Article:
Forensic Accountants and Auditors


Exploring this Job

Opportunities for high school students to explore this field are limited. You may, however, contact people in this field to request information interviews or job shadowing experiences, which are excellent ways to learn about different careers.

Hone your math skills outside of the classroom by joining your high school math team or by volunteering as a math tutor at your school or a local learning center. You can also improve your business and accounting skills by joining a school group that has a yearly budget and offering to be the treasurer. This will give you the opportunity to be responsible for an organization's financial records.

Try landing a summer job performing clerical tasks for accounting or law firms. This experience can help you become familiar with the documentation necessary in both fields. When in college, you should seek internships with accounting firms in order to gain practical experience and to make contacts within the industry.

The Job

Forensic accountants and auditors have all the skills possessed by traditional accountants and auditors. They are trained to compile, verify, and analyze financial records (paper and electronic) and taxes. They monitor the efficiency of business procedures and management. Unlike traditional accountants, however, forensic accountants use their skills to help clients prepare for trials.

In an investigation, the forensic accountant usually begins by reviewing relevant financial and business documents and interviewing the people involved. He or she also may assemble relevant third-party information, such as economic data for comparable industries or companies. Using the compiled information, the forensic accountant may then calculate the losses or damages caused by any financial violations or errors. Finally, the forensic accountant prepares a detailed report explaining his or her findings and conclusions. This report is intended for use in litigation. Most cases do not actually go to litigation, but a forensic accountant needs to treat every report as if it is going to trial. Forensic accountants must keep meticulous records of every related conversation and piece of information.

If a case is scheduled to proceed to litigation, the attorneys involved may schedule a deposition. A deposition is a pretrial hearing, in which attorneys from both sides may interview one another's witnesses to gain information about the case. Forensic accountants sometimes help attorneys prepare questions for these depositions. They also are sometimes asked to answer questions in a deposition.

If and when a case finally goes to trial, a forensic accountant also may serve as an expert witness and testify before the court. Forensic accountants may offer testimony regarding the nature of the violation, a person's or company's guilt or innocence, and the amount of the resulting damages. As expert witnesses, forensic accountants must be able to present information in a clear and organized manner. They must be able to explain complicated accounting concepts in a way that can be understood by people who are not in the field. They must be able to explain and defend the methods they used to arrive at their conclusions.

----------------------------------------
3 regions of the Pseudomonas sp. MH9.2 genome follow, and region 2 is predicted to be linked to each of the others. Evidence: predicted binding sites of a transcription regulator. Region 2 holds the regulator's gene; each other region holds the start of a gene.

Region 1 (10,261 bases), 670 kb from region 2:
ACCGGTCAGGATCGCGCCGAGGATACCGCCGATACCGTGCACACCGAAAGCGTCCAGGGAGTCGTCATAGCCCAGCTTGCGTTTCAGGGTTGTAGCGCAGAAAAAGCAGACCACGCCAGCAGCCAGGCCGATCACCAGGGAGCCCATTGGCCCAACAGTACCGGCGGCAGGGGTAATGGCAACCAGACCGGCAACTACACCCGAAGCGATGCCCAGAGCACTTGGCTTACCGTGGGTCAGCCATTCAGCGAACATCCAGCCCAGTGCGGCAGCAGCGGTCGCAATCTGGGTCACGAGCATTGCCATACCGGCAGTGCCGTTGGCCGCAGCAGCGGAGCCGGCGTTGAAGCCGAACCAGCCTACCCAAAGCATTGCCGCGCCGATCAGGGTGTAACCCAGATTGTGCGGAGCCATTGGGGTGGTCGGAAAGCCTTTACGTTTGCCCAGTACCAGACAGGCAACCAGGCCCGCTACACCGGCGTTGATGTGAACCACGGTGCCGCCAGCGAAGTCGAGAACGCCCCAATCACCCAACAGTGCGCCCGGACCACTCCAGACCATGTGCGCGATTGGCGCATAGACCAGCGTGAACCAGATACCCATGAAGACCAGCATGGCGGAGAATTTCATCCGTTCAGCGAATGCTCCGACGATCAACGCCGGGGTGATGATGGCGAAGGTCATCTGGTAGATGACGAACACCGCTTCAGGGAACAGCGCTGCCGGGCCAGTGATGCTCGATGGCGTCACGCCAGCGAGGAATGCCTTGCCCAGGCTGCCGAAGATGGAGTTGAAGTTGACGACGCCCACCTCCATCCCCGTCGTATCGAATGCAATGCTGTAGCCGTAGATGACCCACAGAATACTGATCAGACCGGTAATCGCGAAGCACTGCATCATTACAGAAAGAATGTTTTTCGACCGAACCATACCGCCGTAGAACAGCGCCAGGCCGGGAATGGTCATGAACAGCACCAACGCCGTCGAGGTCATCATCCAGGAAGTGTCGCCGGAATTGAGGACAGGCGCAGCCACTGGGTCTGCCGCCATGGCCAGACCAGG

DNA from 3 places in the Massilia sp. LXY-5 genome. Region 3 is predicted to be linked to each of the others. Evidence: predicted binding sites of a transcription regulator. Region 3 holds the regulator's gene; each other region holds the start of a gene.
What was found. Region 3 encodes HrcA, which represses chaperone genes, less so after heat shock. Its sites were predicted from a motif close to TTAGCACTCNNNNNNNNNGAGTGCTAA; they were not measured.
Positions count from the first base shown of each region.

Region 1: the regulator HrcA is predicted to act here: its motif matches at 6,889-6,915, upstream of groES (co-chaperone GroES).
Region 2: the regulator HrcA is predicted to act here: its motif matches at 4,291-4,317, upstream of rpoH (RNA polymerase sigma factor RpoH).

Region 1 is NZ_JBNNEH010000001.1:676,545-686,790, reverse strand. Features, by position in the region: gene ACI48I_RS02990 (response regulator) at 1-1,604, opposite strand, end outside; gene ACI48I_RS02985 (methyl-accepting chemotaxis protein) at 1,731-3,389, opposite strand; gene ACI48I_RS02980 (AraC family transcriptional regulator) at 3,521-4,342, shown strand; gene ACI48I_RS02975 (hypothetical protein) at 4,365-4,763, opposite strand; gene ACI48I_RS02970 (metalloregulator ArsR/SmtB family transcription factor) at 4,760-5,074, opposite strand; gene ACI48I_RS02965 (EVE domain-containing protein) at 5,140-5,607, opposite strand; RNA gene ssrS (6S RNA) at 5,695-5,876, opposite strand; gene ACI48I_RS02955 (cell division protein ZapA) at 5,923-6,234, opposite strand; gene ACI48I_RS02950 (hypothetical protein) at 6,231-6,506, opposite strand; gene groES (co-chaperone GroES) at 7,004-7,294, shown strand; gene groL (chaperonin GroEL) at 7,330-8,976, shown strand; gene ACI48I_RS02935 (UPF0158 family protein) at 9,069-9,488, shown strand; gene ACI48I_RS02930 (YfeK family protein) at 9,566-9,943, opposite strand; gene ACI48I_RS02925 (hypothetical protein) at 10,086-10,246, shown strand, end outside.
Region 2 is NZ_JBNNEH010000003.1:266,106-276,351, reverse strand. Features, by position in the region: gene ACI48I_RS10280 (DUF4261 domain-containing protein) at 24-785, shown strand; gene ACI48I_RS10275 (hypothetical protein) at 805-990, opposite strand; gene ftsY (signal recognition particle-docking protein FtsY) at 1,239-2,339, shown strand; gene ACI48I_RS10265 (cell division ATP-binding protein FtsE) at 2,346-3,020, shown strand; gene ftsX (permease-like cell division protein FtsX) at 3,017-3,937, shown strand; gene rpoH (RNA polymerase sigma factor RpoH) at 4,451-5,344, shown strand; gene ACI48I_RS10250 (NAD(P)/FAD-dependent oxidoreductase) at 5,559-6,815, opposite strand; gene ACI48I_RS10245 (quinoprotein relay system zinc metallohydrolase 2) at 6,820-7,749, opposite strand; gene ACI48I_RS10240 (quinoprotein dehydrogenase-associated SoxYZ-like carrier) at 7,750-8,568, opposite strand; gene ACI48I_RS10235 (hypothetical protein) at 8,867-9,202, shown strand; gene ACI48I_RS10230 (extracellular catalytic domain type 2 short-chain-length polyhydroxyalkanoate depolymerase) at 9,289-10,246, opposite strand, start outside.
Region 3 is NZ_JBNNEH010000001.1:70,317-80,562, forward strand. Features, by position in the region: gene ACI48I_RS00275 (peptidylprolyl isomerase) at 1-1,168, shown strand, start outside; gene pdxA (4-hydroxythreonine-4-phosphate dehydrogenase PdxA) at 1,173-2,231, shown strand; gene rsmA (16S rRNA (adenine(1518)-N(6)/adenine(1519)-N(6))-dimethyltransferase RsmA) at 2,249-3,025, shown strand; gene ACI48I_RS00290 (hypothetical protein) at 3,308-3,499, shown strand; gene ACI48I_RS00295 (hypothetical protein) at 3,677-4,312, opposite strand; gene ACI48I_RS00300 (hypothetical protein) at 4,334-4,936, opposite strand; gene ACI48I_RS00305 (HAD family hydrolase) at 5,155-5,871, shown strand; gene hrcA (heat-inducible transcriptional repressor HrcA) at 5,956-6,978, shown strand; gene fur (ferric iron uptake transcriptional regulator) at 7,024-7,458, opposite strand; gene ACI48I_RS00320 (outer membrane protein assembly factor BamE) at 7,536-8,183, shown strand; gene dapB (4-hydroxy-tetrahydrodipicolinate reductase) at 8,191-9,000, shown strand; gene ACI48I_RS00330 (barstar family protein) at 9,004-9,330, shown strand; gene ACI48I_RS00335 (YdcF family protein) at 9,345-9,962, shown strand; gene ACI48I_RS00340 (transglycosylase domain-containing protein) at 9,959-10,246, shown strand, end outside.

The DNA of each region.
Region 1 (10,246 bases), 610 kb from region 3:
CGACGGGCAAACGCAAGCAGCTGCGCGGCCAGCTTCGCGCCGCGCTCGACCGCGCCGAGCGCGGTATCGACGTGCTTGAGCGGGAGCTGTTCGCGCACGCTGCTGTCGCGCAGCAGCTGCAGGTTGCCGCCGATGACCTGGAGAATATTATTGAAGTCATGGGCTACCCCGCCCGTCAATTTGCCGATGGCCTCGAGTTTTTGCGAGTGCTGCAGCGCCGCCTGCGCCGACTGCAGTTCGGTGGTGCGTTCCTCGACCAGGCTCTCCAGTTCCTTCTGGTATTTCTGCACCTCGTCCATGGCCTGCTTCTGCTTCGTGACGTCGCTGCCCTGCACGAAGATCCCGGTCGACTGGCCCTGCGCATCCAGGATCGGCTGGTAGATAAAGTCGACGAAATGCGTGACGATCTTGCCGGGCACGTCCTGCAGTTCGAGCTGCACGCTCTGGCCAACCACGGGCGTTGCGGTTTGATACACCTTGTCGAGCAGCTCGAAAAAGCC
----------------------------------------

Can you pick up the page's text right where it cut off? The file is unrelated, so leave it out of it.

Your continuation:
There is no "typical" case for a forensic accountant. Forensic accountants use their skills to investigate a wide variety of situations or violations.

Many insurance companies hire forensic accountants to evaluate claims they suspect may be inflated or fraudulent. If an insured company files a claim for a business interruption loss, for example, the insurance company may hire a forensic accountant to ensure that the company's loss was as great as the company claims it was. To make this assessment, the forensic accountant must review the company's past financial records. Before calculating the company's probable loss, the forensic accountant also must consider the current marketplace. If the economy is booming and the market for the company's products or services is strong, the insured's losses may be substantial. If the economy is sluggish, or if the company's product has become obsolete, the losses may be much lower.

Insurance companies also hire forensic accountants to assess claimants' loss of income due to accidents or disability, or property loss to fire, flood, or theft. Occasionally, a claimant may hire a forensic accountant to defend his or her claim or to rebut another forensic accountant's testimony.

Forensic accountants also investigate malpractice claims against accountants or auditors. In these cases, forensic accountants must examine the reports prepared by the accountants and auditors to determine whether they followed accepted procedures. If the forensic accountant does discover an error, he or she also may be required to calculate the financial impact of the discrepancy.

Companies sometimes hire forensic accountants to determine whether employees are taking bribes from vendors or customers in return for offering higher payments or lower prices. Companies also hire forensic accountants to detect insider trading. Insider trading occurs when an employee uses privileged information to make a profit—or helps someone else make a profit—by buying or selling stock. Forensic accountants also assist corporate clients by calculating loss due to breach of contract, patent infringement, and fraud.

Some forensic accountants engage in divorce valuation work. These professionals determine the value of the personal assets, liabilities, pensions, and business holdings of individuals involved in a divorce settlement.